Despite the clear angst on Automatic Midnight, it’s on Suicide Invoice and Audit in Progress that Hot Snakes find themselves riling more against specific institutions. The rejection of university intellectualism in particular crops up more than once. On ‘’Unlisted,’’ arguably Hot Snakes’ greatest track to date, Froberg rallies as he cries ‘‘Your favourites are already sorry/They're long lost/Lost that privilege/Well read, well fed/And written off,’’ a sentiment echoed on Audit in Progress’ opener ‘’Braintrust’’ (‘’Don't go to Harvard/Don't go to Yale/Your disposition/Will only make you fail/You got a brain trust/You got a bloodlust/The grey area fucks with your sight’’). Various forms of payment and avoiding it also becomes a theme, most intriguingly on ‘’Paid in Cigarettes,’’ in which the image of the President being paid with filter tips is sure to raise a smile. The motif also appears on the eponymous track from Audit in Progress, on which Froberg is at his most confrontational, baiting his audience with ‘’I paid nothing for nothing/That's what I spent/C'mon/Audit me/Audit me/I don't give a shit.’’ Automatic Midnight reflected Reiss and co.’s anger as a general reaction to the world around them; Suicide Invoice and Audit in Progress provided more specific targets for their protests and frustration.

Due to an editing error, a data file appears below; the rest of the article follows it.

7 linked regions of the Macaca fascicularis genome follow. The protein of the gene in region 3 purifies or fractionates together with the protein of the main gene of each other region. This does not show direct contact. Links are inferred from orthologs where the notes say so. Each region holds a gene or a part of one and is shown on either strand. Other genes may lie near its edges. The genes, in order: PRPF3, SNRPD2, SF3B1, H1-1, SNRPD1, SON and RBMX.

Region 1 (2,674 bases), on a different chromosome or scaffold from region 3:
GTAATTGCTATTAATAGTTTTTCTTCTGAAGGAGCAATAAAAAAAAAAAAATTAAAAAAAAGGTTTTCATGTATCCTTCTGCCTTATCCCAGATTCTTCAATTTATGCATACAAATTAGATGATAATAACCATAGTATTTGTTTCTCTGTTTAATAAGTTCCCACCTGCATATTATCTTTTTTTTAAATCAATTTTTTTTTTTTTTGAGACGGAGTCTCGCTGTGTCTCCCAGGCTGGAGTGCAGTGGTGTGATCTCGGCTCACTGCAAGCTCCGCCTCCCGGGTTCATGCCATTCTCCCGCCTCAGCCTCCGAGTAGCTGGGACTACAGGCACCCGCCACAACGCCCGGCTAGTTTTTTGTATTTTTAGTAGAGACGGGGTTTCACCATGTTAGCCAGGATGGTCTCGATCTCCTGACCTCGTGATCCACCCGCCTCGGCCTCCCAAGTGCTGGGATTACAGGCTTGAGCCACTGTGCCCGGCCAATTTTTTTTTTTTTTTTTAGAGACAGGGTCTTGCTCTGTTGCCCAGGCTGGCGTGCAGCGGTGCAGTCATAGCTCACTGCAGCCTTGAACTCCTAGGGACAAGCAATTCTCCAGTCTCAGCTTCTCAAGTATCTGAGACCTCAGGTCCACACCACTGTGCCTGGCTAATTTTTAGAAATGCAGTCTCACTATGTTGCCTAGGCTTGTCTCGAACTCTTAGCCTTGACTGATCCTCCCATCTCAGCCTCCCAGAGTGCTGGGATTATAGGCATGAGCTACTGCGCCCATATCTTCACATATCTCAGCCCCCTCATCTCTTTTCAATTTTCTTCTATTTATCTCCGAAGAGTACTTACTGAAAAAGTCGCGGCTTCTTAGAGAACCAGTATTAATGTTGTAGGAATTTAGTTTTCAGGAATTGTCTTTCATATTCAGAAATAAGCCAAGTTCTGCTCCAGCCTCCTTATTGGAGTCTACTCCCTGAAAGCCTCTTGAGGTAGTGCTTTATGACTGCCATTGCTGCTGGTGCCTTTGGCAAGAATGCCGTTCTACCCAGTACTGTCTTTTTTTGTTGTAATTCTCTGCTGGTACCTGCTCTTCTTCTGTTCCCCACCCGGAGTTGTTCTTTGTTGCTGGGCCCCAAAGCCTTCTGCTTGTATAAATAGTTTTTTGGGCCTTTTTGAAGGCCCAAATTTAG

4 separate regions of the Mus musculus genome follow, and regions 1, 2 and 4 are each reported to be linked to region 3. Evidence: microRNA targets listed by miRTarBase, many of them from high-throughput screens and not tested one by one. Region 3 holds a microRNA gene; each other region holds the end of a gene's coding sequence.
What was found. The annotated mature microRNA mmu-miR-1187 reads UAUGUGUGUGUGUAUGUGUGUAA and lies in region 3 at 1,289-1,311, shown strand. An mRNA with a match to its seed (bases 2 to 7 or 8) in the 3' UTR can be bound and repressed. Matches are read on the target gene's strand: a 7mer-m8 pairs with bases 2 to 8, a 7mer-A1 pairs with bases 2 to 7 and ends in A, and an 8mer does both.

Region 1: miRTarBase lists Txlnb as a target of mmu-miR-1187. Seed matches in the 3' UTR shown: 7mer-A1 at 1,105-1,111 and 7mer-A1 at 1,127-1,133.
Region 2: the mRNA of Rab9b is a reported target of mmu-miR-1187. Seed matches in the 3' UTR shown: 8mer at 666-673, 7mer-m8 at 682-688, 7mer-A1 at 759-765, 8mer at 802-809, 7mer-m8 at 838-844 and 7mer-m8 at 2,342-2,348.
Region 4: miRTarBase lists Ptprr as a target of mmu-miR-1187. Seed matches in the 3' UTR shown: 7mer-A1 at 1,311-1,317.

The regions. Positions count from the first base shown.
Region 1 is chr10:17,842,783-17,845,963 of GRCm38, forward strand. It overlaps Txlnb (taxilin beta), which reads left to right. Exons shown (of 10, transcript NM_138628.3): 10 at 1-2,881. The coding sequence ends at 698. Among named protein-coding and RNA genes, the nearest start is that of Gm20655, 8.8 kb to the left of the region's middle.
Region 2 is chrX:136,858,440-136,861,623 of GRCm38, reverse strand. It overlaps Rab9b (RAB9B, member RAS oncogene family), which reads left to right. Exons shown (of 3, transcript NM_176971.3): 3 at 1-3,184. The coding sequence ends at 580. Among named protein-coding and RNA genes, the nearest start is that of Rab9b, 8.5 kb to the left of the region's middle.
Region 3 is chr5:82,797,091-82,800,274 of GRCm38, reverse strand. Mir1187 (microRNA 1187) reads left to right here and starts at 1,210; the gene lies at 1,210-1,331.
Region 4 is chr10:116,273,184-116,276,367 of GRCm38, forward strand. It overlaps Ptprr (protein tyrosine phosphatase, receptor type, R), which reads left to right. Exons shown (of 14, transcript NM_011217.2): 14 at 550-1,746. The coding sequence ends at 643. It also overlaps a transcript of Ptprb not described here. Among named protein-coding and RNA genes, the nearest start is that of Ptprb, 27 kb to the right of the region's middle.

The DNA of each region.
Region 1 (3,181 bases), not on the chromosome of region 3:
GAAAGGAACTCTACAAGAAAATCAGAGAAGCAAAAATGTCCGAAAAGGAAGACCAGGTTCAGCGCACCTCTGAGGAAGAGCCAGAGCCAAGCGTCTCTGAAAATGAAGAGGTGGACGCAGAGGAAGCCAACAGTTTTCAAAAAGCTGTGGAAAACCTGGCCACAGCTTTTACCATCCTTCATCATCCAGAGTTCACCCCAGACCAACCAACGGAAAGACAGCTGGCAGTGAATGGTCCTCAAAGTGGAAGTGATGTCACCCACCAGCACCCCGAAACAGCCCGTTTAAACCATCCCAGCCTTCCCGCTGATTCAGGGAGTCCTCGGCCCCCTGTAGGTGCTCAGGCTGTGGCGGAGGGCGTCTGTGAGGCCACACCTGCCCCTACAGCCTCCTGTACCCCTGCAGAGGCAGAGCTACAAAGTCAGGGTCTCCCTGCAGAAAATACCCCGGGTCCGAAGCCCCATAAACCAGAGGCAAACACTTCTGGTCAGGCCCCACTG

It is this overriding frustration that proves itself the most consistent mainstay on Hot Snakes' sound throughout the three records. Expected perhaps considering the style of music and the members involved, Hot Snakes nevertheless channel this frustration in a variety of visual and audible ways that ensures each record is fresh and a little different everytime they're given a listen. Themes aside, the musical performances of Froberg, Reiss, Wood and Kourkounis (Mario Rubalcaba replaced Kourkounis for Audit in Progress) are gritty and raw throughout. Froberg and Reiss in particularly dive in and out of each other's playing, complementing each other beautifully throughout. Whether it be the driving powerchord progression on ''Unlisted'' or the (almost) sunny guitar melody on ''Plenty For All,'' a rare optimistic forway from the band, there is a vibrancy and a meaning to Hot Snakes' playing on each of the records, and it's continually a pleasure to behold.

Most successfully achieved on the twelve tracks of Suicide Invoice, Hot Snakes’ ambition throughout is to rile against the hypocrisies and wrongs they see in the world around them. A paranoid, thrilling collection of albums, Sub Pop’s reissuing of them couldn’t have come at a more appropriate time in recent years. Fully deserving of the additional attention the reissuing will grant them, this is an essential collection from an essential act. The fact each release still sounds like it could have been released yesterday is only further testament to their enduring relevance.